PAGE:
Subject [IBO] defective datapump program
Author Duilio Foschi
>The whole idea of Rollback is that, if
>the transaction is not to be committed (in entirety), then it is
>rolled back (in entirety).

this is ok to me.

In fact, I start a new transaction for every INSERT I have to do.

If no exception is raised, I commit the transaction ("officially" storing
the new record).

If an exception is raised, I want the transaction (i.e. the insert) not to

>What you need to do is trap the exception in a way that allows the
>transaction to continue.

I cannot figure out another way to write the code.

The only way I can understand that the insert/transaction is be cancelled
is detecting an exception

>What your exception code is doing is FIRST
>killing the transaction and THEN attempting to send a message to the
>user. Of course, by that time the exception has already been raised
>and the confirm dialog is fruitless.

I don't understand. The exception has been raised: ok. The transaction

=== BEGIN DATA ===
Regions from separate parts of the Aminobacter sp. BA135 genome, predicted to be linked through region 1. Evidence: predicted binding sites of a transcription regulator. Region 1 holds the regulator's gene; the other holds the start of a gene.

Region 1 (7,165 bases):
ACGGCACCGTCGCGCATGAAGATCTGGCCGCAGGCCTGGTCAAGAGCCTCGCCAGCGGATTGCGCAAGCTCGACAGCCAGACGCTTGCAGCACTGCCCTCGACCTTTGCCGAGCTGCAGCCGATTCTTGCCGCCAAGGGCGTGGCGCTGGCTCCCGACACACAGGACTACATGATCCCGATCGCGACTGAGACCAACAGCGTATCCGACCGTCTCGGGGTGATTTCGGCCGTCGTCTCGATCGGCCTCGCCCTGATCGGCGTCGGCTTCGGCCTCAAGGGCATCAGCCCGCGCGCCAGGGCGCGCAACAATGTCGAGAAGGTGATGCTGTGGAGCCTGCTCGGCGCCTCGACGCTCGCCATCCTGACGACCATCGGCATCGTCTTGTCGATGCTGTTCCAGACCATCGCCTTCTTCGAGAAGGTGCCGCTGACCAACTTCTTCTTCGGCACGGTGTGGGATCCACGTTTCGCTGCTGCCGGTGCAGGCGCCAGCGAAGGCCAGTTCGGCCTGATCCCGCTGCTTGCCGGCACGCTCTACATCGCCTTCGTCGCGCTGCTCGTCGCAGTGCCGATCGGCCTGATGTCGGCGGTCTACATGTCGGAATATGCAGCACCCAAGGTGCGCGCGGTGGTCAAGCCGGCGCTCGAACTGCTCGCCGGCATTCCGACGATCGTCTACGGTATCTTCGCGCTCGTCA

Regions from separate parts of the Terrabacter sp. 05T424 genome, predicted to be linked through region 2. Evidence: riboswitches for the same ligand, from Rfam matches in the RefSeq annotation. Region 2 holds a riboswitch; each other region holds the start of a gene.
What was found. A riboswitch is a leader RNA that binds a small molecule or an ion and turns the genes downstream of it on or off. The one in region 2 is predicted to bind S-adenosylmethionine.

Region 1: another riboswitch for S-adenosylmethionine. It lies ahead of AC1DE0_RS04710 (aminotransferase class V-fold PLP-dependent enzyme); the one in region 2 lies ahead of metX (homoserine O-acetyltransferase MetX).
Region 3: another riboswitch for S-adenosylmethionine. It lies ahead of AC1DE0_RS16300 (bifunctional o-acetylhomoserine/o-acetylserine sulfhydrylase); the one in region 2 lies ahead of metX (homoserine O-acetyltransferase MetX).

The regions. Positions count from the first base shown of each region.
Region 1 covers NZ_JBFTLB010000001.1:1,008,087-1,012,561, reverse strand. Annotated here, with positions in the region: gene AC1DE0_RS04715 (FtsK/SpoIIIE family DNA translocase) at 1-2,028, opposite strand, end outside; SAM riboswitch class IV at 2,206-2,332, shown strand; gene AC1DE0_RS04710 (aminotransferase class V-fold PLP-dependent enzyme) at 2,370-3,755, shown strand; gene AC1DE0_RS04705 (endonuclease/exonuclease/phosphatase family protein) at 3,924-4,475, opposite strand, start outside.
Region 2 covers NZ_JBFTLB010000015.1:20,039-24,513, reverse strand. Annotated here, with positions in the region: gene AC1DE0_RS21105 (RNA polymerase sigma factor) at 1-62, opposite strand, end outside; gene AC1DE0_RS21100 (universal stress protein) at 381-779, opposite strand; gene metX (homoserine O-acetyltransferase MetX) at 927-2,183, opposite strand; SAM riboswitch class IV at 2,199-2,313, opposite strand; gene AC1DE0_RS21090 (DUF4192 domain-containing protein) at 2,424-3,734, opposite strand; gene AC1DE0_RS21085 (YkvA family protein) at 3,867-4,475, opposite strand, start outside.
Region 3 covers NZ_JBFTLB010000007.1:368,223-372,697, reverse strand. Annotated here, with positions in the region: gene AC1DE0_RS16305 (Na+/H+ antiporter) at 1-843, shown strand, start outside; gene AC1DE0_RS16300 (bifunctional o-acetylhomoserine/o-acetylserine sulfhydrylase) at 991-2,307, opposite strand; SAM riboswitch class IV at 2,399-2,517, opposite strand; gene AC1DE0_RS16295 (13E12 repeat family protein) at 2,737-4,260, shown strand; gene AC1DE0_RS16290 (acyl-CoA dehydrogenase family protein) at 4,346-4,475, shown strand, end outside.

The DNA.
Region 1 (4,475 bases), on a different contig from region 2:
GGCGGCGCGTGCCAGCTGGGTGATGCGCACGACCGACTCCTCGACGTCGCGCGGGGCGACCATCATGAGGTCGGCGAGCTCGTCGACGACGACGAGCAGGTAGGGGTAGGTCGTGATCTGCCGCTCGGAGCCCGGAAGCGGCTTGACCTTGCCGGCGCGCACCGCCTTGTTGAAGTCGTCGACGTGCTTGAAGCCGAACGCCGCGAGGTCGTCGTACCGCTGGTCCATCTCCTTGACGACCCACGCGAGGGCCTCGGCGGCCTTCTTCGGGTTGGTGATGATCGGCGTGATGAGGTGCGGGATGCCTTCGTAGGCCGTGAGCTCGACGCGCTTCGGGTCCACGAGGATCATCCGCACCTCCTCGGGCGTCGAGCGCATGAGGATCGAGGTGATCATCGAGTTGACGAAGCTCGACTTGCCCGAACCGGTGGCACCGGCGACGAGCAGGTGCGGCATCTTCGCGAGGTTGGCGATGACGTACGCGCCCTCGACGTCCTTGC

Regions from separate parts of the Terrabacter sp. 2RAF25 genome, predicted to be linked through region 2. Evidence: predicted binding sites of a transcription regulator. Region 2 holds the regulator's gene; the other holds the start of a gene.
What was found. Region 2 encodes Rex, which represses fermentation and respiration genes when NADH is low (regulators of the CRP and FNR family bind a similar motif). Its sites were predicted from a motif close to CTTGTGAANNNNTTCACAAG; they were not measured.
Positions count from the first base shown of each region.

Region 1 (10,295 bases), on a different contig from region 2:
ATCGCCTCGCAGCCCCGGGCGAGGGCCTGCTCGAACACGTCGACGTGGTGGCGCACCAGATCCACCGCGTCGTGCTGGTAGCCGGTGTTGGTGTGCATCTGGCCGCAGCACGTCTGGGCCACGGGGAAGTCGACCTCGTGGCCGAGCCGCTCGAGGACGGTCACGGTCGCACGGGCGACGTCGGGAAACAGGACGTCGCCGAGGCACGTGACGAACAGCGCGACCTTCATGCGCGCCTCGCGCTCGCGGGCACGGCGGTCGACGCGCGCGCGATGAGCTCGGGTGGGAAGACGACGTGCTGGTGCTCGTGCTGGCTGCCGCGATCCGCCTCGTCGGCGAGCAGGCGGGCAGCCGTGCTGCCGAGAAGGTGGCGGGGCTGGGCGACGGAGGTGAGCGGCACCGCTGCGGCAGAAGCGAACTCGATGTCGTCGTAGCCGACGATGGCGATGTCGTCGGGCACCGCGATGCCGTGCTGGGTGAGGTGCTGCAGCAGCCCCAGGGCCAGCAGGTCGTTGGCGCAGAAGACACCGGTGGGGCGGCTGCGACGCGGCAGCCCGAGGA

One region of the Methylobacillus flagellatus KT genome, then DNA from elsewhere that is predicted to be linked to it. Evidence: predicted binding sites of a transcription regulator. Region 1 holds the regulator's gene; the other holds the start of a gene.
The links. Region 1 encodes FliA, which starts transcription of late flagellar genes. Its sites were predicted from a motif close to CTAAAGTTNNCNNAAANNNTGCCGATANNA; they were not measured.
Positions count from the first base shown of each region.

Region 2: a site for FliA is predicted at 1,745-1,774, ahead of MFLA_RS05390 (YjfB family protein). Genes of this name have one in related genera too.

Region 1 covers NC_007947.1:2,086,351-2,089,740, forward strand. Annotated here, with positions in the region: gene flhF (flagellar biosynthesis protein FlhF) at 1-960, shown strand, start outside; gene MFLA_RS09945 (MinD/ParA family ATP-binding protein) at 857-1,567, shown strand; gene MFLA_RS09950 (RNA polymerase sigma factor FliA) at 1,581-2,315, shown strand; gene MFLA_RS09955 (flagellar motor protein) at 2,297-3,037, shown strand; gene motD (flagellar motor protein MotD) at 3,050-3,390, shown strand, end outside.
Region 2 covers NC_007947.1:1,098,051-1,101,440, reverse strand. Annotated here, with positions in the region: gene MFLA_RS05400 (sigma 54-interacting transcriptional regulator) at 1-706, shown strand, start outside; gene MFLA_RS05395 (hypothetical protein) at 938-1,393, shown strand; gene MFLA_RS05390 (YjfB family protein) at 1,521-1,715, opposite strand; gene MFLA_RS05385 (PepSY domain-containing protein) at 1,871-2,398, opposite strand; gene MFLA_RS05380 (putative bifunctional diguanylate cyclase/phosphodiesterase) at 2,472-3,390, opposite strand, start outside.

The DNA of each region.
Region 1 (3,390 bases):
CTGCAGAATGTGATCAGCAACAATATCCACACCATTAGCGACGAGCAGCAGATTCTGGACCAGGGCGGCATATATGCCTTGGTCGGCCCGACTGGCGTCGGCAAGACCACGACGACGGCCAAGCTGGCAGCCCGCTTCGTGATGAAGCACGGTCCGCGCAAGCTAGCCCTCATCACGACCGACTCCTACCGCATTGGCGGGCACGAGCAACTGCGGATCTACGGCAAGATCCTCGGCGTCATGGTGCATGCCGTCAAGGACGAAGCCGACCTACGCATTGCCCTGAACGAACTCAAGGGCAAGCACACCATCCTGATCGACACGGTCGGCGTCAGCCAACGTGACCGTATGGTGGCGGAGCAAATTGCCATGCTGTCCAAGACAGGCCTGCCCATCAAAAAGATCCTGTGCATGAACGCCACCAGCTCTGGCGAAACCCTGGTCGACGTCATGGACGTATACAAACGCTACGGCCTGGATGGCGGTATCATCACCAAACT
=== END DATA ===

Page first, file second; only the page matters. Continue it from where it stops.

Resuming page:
(i.e. the single INSERT) has been killed: ok.

Now I want the user to decide if to go skip the offending record and
continue with the INSERT sequence or if he wants to halt the whole

You are seeing something I cannot see.

>Create a proper exception handler to trap a rogue record, perhaps to
>log the offending record out to an external file, and let the
>transaction continue. Don't call Rollback unless you *want* the
>transaction rolled back.

It is ok to me to rollback the transaction, as far as 1 transaction= 1 INSERT.

>Also, look at taking explicit control of the transaction and
>deferring the call to Database1.Commit until the pump is complete.

IF I let the whole pump be 1 transaction, all your points would be clear,
but I started a new transaction for every INSERT, so I still don't see what
went wrong.

It would be very helpful for me to understand what should be the exact
coding, while keeping the concept 1 transaction = 1 INSERT.

Thank you

Duilio Foschi